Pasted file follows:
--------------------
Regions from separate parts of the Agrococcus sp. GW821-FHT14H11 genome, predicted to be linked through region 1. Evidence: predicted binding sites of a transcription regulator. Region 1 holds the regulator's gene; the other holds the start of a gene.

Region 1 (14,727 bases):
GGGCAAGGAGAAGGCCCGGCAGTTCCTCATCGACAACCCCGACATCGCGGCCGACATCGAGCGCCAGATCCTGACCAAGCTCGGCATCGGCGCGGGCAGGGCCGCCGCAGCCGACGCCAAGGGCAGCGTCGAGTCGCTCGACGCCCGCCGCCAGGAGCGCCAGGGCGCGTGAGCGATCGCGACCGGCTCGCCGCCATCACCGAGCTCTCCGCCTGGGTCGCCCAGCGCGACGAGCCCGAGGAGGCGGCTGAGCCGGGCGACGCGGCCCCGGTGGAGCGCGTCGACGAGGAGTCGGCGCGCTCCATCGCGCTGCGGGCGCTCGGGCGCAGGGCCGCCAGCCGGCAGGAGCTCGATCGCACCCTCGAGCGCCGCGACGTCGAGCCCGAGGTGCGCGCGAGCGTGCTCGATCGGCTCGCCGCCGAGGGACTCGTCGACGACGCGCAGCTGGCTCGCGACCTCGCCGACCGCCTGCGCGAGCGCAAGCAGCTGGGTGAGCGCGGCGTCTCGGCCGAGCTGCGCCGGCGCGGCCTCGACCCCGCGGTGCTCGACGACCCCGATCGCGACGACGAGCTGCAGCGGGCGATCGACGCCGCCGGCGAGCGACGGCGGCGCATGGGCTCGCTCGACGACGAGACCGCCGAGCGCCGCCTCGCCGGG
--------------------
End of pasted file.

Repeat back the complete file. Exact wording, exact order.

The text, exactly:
Regions from separate parts of the Agrococcus sp. GW821-FHT14H11 genome, predicted to be linked through region 1. Evidence: predicted binding sites of a transcription regulator. Region 1 holds the regulator's gene; the other holds the start of a gene.

Region 1 (14,727 bases):
GGGCAAGGAGAAGGCCCGGCAGTTCCTCATCGACAACCCCGACATCGCGGCCGACATCGAGCGCCAGATCCTGACCAAGCTCGGCATCGGCGCGGGCAGGGCCGCCGCAGCCGACGCCAAGGGCAGCGTCGAGTCGCTCGACGCCCGCCGCCAGGAGCGCCAGGGCGCGTGAGCGATCGCGACCGGCTCGCCGCCATCACCGAGCTCTCCGCCTGGGTCGCCCAGCGCGACGAGCCCGAGGAGGCGGCTGAGCCGGGCGACGCGGCCCCGGTGGAGCGCGTCGACGAGGAGTCGGCGCGCTCCATCGCGCTGCGGGCGCTCGGGCGCAGGGCCGCCAGCCGGCAGGAGCTCGATCGCACCCTCGAGCGCCGCGACGTCGAGCCCGAGGTGCGCGCGAGCGTGCTCGATCGGCTCGCCGCCGAGGGACTCGTCGACGACGCGCAGCTGGCTCGCGACCTCGCCGACCGCCTGCGCGAGCGCAAGCAGCTGGGTGAGCGCGGCGTCTCGGCCGAGCTGCGCCGGCGCGGCCTCGACCCCGCGGTGCTCGACGACCCCGATCGCGACGACGAGCTGCAGCGGGCGATCGACGCCGCCGGCGAGCGACGGCGGCGCATGGGCTCGCTCGACGACGAGACCGCCGAGCGCCGCCTCGCCGGG